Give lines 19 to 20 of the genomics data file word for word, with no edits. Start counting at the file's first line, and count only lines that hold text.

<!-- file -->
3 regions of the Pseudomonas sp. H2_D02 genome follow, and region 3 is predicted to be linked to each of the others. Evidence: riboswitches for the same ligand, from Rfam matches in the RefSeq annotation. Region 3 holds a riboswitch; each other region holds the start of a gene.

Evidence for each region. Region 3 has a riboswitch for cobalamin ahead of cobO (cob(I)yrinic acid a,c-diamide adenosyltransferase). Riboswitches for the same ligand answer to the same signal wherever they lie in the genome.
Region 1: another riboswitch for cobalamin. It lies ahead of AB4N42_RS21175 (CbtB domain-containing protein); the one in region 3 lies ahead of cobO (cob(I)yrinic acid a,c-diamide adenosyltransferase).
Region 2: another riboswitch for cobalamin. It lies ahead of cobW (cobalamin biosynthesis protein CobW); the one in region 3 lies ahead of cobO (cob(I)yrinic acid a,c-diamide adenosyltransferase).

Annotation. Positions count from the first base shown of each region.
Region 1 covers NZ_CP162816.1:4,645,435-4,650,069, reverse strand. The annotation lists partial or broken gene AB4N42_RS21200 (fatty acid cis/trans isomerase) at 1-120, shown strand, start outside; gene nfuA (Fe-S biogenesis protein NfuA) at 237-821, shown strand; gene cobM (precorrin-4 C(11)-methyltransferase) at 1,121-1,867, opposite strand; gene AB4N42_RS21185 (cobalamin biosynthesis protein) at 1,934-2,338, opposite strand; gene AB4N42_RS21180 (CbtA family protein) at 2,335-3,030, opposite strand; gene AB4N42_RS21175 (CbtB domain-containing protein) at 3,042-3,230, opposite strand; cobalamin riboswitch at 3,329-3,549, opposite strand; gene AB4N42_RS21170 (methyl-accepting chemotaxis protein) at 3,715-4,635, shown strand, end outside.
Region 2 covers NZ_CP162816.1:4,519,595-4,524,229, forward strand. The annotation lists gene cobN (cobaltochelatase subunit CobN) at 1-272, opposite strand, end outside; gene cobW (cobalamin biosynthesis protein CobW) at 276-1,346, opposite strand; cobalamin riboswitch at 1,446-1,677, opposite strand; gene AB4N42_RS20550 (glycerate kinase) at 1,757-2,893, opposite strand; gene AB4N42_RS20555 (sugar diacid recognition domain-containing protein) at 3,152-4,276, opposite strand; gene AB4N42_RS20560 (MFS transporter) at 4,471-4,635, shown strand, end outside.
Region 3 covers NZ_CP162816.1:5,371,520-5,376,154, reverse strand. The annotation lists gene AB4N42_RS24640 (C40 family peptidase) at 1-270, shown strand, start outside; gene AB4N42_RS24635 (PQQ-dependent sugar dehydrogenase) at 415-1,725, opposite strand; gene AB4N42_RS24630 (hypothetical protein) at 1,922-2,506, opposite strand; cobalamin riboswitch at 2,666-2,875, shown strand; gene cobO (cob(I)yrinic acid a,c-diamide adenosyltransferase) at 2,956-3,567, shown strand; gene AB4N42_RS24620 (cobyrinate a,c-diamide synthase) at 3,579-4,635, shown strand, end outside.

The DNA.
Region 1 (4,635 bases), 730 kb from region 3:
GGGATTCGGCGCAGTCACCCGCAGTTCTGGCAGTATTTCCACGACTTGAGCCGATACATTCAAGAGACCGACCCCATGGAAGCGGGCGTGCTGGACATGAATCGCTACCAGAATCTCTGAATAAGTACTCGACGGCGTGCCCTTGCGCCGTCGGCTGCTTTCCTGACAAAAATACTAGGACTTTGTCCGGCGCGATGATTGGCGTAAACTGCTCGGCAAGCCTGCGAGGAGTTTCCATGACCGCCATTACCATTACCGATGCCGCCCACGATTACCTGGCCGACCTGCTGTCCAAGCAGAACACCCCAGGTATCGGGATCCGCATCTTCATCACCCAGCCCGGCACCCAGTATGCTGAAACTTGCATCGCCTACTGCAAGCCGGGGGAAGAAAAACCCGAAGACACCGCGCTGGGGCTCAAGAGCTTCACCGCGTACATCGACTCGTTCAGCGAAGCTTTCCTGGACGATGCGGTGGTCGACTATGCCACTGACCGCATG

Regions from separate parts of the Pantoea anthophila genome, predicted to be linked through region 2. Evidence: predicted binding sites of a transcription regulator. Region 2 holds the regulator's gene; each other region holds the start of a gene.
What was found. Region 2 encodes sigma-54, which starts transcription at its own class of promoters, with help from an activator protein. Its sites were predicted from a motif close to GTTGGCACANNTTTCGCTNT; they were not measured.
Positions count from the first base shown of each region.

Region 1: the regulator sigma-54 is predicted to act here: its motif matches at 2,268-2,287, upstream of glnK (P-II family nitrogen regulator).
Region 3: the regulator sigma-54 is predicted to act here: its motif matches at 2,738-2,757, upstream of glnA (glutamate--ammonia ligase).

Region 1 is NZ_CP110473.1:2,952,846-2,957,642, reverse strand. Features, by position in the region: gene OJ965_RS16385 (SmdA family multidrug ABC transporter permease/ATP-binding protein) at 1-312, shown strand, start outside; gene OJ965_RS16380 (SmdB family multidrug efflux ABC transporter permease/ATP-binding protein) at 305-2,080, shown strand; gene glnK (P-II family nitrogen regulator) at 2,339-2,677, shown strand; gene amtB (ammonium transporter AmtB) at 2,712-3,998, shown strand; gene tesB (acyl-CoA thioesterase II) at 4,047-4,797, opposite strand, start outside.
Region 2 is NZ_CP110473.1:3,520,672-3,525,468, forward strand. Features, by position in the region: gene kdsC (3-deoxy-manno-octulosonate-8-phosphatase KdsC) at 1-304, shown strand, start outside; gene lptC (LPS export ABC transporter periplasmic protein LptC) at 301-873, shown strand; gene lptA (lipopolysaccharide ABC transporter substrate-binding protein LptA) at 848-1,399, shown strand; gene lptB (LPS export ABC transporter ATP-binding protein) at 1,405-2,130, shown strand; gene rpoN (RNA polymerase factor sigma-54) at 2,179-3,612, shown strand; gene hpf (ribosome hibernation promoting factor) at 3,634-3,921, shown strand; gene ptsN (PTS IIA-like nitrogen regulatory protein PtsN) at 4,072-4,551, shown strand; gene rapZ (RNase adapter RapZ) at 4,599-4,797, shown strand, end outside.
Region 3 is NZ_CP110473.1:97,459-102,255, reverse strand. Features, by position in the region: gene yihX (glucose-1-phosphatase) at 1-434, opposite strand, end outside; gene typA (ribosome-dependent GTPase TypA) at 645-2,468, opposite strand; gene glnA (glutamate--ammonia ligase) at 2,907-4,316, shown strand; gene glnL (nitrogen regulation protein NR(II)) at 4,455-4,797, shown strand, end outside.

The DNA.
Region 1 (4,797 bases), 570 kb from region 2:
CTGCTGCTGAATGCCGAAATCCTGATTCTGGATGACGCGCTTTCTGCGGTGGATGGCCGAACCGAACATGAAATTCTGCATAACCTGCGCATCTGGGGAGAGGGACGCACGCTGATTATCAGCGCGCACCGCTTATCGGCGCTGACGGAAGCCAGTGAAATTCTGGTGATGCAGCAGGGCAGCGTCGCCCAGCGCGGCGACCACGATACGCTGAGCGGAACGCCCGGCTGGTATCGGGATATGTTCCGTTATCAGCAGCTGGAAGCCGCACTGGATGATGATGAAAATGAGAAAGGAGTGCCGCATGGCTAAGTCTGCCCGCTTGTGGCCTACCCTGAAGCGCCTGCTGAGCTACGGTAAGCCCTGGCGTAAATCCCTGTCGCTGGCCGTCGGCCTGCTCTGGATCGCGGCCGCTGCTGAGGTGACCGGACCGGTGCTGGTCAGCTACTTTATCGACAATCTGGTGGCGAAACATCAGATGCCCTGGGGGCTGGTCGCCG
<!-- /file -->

Region 3 is NZ_CP110473.1:97,459-102,255, reverse strand. Features, by position in the region: gene yihX (glucose-1-phosphatase) at 1-434, opposite strand, end outside; gene typA (ribosome-dependent GTPase TypA) at 645-2,468, opposite strand; gene glnA (glutamate--ammonia ligase) at 2,907-4,316, shown strand; gene glnL (nitrogen regulation protein NR(II)) at 4,455-4,797, shown strand, end outside.

The DNA.